In an interview with a lapsed Catholic, college-educated salesman from a new subdivision in Maytown, I was asking him why, when he was finished with college and thinking about proposing to his girlfriend, he did not want to simply live together with his girlfriend in a long-term relationship. Why did he want to get married?
I mean, coming from a Catholic faith, you look at the way that we’re kinda raised. It is kind of a — p-dum, p-dum [imitating drum beating sound]. It’s kind of like that program thing. You go to school. You go to Mass. You find a nice, Catholic girl. You get married. You buy a house. You have a kid. Boom, boom, boom, boom, you know? And I find myself living my life on the next step. I was thinking like that.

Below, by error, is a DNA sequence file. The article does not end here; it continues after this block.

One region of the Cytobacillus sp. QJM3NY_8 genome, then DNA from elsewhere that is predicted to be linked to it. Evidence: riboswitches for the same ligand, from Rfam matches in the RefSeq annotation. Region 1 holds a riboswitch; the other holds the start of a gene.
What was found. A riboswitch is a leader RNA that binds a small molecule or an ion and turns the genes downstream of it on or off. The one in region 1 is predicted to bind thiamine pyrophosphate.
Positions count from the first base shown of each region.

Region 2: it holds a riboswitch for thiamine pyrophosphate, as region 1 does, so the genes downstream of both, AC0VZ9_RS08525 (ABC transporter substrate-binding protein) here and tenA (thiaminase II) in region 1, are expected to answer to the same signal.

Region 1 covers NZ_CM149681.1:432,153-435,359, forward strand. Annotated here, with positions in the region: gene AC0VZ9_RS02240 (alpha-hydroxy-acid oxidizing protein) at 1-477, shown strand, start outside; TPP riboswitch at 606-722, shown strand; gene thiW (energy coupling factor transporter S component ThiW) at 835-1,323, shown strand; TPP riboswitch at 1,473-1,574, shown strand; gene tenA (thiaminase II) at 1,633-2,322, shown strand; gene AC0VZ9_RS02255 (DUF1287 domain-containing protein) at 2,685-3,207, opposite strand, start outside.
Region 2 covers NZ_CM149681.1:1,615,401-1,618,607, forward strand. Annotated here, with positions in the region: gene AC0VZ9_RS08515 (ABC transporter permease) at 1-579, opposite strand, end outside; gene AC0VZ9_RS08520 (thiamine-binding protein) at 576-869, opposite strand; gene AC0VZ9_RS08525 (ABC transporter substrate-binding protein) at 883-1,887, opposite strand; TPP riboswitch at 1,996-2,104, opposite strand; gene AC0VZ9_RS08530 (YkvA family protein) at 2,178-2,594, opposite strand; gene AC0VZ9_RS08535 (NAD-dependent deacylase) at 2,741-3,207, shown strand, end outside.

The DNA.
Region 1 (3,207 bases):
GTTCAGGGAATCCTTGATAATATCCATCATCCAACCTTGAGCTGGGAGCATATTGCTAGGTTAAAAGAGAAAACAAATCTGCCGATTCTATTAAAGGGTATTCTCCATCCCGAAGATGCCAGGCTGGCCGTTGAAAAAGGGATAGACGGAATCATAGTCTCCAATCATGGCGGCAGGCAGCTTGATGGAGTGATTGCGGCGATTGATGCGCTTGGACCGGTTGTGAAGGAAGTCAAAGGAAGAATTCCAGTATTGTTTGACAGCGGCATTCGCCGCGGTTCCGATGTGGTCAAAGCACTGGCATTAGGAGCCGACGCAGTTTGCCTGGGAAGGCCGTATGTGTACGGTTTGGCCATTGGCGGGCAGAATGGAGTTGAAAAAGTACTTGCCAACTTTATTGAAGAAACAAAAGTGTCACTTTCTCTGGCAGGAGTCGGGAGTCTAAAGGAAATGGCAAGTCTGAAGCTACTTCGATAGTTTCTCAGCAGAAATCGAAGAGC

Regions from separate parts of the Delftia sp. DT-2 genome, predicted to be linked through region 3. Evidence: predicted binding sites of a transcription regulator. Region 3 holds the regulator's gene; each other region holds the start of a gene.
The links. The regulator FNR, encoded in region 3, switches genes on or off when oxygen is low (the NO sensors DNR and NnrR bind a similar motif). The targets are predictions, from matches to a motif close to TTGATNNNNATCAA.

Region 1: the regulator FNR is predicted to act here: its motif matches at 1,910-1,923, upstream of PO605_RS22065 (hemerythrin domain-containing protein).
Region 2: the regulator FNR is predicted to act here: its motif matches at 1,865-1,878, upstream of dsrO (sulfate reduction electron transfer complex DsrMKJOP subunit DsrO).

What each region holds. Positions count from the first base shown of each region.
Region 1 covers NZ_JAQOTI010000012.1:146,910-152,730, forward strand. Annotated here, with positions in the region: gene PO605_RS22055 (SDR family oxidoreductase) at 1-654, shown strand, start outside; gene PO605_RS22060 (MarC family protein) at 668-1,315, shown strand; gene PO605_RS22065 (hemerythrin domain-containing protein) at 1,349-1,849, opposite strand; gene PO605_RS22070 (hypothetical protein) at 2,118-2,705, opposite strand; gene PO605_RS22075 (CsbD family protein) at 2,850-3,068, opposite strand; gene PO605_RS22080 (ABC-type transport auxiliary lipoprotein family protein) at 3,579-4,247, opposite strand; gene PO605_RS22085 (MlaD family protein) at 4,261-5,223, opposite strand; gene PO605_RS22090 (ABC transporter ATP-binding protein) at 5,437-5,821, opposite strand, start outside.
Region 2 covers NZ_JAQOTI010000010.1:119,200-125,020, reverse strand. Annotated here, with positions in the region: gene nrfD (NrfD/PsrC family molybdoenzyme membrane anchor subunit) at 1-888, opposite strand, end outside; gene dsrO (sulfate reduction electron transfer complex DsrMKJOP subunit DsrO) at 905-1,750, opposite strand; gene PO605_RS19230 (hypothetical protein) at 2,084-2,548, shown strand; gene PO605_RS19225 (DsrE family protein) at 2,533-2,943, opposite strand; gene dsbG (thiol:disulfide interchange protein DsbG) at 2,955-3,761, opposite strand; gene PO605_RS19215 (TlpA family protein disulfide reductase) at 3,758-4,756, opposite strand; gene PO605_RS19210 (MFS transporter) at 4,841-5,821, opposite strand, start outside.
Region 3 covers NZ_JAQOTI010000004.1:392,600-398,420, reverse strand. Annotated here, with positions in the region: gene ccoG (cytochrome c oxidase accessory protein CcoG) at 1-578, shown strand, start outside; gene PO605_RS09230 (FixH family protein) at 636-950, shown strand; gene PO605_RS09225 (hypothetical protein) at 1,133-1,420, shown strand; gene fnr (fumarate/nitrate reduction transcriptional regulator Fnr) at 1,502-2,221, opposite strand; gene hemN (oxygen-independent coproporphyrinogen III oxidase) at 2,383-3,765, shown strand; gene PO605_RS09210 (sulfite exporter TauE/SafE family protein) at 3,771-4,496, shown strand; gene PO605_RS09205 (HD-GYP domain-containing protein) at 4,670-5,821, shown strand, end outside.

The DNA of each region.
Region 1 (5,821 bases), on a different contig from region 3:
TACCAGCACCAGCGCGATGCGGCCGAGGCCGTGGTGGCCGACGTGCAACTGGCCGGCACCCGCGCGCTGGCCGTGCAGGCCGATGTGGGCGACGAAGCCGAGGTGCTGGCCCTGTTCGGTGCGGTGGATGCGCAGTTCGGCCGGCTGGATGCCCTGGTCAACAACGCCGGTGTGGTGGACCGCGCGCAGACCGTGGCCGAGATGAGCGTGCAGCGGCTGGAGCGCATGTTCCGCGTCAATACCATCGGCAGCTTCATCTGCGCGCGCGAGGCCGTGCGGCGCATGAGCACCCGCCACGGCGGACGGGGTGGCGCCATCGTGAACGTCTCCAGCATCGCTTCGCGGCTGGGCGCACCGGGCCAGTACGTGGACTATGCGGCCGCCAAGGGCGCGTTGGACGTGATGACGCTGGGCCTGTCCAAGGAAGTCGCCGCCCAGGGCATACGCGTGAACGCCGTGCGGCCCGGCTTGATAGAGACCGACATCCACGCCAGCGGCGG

To me, his answer is an example of how traditions and institutions help to simplify what are otherwise extraordinarly complex decisions. It is also an example of how culture orients a person toward certain decisions — “I was thinking like that,” he says.
Sometimes tradition is overbearing and stifling, and leads a person down the wrong path. Or because tradition is tradition, the danger is that the person fails to own what the tradition teaches. But when traditions, or institutions, are working as they ought to work, the “p-dum, p-dum” of tradition’s drum help a person to internalize accumulated wisdom, march confidently into the future, and to a certain extent, “predict” the future.